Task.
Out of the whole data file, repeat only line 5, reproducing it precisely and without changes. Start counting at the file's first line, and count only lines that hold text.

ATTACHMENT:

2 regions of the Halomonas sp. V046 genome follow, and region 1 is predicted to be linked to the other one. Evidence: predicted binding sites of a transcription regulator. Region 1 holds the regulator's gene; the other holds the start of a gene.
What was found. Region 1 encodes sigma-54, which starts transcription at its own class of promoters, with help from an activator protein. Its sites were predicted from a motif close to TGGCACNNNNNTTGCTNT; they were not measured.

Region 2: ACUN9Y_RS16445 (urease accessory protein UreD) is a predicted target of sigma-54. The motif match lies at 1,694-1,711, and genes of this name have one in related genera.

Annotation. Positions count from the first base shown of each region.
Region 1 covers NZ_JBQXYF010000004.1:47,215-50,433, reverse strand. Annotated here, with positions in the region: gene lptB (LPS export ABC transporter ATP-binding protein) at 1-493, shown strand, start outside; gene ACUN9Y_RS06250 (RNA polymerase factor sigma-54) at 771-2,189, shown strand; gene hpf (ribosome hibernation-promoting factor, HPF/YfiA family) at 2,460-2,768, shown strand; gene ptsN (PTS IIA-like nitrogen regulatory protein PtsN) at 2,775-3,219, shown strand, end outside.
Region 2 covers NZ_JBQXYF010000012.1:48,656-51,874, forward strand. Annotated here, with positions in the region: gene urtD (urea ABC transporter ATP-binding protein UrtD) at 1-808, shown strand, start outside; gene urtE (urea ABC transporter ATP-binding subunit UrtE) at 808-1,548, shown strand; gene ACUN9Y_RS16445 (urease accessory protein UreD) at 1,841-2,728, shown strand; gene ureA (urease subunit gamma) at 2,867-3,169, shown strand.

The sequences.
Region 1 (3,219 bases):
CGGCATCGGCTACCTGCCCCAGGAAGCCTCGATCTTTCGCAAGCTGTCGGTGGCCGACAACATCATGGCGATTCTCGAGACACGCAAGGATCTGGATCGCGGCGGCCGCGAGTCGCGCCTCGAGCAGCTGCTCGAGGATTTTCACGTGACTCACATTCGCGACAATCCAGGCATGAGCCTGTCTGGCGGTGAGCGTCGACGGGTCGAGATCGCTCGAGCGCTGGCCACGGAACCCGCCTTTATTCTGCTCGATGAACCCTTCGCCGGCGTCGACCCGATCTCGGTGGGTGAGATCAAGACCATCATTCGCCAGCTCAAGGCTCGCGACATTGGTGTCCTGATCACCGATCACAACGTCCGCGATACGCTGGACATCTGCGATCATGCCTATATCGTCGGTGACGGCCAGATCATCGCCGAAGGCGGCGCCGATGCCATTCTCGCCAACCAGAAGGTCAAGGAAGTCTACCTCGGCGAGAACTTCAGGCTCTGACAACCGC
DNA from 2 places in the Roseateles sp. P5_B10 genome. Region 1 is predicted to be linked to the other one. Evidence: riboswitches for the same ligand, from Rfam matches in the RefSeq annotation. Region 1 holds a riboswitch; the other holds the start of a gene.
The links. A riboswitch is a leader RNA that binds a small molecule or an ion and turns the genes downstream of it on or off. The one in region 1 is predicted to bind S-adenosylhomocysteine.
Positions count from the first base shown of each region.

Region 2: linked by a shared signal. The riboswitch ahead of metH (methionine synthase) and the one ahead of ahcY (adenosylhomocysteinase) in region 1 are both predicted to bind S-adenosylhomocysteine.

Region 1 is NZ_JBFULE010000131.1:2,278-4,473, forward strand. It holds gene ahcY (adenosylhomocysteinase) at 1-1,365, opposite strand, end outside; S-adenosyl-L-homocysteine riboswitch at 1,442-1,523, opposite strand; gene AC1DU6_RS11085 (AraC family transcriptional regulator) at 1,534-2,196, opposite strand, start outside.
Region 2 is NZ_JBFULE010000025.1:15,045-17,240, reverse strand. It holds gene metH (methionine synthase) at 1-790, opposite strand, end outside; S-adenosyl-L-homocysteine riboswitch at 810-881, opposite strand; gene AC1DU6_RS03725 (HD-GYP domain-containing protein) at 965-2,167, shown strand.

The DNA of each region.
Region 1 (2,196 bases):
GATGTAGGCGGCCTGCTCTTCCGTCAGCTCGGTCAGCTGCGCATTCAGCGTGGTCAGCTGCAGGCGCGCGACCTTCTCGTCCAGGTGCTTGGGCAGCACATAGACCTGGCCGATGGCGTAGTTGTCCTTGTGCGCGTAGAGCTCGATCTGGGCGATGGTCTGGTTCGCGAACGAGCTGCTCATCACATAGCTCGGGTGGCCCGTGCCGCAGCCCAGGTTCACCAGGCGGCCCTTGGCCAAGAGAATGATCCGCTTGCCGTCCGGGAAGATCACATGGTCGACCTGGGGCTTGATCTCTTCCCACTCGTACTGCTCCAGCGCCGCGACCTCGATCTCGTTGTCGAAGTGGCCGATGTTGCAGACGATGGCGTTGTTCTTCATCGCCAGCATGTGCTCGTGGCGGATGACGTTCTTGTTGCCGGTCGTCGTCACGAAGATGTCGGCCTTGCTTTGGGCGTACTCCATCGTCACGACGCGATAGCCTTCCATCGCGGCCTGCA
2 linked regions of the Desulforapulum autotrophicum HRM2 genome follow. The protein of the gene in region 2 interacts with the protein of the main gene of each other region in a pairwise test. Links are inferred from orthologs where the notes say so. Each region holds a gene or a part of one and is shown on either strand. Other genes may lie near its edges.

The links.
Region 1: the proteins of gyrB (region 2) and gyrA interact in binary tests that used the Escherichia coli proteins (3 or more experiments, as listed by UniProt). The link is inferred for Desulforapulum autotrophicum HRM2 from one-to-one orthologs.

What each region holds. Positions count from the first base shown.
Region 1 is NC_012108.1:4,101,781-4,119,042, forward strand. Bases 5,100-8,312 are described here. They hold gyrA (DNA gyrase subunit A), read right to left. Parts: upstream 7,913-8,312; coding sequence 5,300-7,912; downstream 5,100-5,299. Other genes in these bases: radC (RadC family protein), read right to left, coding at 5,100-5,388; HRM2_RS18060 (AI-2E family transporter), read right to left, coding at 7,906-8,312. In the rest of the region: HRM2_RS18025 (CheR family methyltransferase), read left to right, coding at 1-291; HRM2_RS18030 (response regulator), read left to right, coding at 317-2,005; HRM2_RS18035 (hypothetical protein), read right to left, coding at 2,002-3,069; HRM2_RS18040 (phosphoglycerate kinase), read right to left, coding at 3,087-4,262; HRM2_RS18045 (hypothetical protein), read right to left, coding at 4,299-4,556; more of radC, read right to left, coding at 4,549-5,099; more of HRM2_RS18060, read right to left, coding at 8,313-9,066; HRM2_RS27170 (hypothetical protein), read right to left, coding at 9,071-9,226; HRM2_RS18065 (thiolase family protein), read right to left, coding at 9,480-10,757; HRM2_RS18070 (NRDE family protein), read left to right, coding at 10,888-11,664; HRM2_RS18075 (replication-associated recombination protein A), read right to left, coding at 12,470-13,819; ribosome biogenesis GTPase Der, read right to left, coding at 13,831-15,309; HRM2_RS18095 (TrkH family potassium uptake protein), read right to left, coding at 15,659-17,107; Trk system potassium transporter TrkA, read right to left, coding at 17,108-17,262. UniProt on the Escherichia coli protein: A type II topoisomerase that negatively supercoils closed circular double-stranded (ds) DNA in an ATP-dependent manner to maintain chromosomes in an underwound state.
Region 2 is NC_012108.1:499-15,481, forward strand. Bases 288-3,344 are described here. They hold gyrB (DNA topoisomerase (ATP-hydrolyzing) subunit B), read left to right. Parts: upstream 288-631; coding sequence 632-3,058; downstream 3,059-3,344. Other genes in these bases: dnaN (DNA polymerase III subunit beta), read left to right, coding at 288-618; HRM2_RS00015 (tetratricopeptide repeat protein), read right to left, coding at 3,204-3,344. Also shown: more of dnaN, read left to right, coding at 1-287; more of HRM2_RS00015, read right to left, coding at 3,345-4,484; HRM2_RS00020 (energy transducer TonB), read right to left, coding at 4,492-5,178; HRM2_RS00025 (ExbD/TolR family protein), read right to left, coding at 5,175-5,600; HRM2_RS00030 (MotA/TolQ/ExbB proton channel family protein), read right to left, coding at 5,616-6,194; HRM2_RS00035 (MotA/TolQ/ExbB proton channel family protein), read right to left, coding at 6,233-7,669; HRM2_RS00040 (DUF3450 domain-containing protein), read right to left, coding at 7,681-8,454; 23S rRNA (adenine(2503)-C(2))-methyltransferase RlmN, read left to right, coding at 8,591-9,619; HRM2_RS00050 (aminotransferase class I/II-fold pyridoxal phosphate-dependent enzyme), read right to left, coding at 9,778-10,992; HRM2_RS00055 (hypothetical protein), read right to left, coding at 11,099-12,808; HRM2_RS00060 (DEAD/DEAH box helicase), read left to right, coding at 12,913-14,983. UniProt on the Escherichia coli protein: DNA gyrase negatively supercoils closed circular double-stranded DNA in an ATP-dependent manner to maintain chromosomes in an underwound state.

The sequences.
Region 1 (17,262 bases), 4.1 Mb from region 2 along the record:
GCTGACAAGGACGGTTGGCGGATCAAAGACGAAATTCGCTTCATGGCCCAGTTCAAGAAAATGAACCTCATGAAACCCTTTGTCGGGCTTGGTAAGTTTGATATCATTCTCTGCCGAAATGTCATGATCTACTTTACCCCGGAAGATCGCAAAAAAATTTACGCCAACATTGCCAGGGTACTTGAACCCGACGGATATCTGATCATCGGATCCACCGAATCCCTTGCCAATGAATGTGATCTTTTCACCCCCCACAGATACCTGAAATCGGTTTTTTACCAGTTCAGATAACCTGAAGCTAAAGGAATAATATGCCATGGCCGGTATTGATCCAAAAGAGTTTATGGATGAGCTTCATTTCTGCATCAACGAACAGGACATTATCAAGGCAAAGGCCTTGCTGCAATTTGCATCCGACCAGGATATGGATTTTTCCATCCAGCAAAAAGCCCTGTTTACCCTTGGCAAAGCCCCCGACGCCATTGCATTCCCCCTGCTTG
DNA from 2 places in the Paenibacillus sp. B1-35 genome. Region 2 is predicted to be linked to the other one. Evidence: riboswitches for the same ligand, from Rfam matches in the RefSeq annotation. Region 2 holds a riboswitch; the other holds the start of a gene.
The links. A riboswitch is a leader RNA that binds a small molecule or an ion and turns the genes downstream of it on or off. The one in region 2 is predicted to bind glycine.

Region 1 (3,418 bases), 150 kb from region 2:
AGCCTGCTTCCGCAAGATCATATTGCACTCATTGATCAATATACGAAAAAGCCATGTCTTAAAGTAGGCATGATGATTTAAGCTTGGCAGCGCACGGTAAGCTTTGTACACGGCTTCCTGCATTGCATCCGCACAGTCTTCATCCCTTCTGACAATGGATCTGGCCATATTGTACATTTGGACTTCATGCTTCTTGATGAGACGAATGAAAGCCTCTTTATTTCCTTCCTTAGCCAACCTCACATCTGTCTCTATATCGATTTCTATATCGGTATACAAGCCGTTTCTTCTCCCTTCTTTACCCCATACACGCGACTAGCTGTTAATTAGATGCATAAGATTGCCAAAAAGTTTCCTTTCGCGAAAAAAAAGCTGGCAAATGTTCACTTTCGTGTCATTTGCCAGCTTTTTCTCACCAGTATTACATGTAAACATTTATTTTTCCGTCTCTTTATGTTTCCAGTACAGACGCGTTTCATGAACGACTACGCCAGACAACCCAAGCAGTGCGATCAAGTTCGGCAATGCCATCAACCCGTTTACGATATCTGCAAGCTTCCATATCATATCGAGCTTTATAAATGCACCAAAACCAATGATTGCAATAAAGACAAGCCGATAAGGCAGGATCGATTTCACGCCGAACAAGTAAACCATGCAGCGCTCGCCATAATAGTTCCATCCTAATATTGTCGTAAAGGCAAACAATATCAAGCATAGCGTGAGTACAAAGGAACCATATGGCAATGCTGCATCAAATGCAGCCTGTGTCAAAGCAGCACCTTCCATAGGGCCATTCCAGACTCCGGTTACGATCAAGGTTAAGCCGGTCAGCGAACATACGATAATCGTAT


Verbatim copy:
Region 1 covers NZ_JBQXYF010000004.1:47,215-50,433, reverse strand. Annotated here, with positions in the region: gene lptB (LPS export ABC transporter ATP-binding protein) at 1-493, shown strand, start outside; gene ACUN9Y_RS06250 (RNA polymerase factor sigma-54) at 771-2,189, shown strand; gene hpf (ribosome hibernation-promoting factor, HPF/YfiA family) at 2,460-2,768, shown strand; gene ptsN (PTS IIA-like nitrogen regulatory protein PtsN) at 2,775-3,219, shown strand, end outside.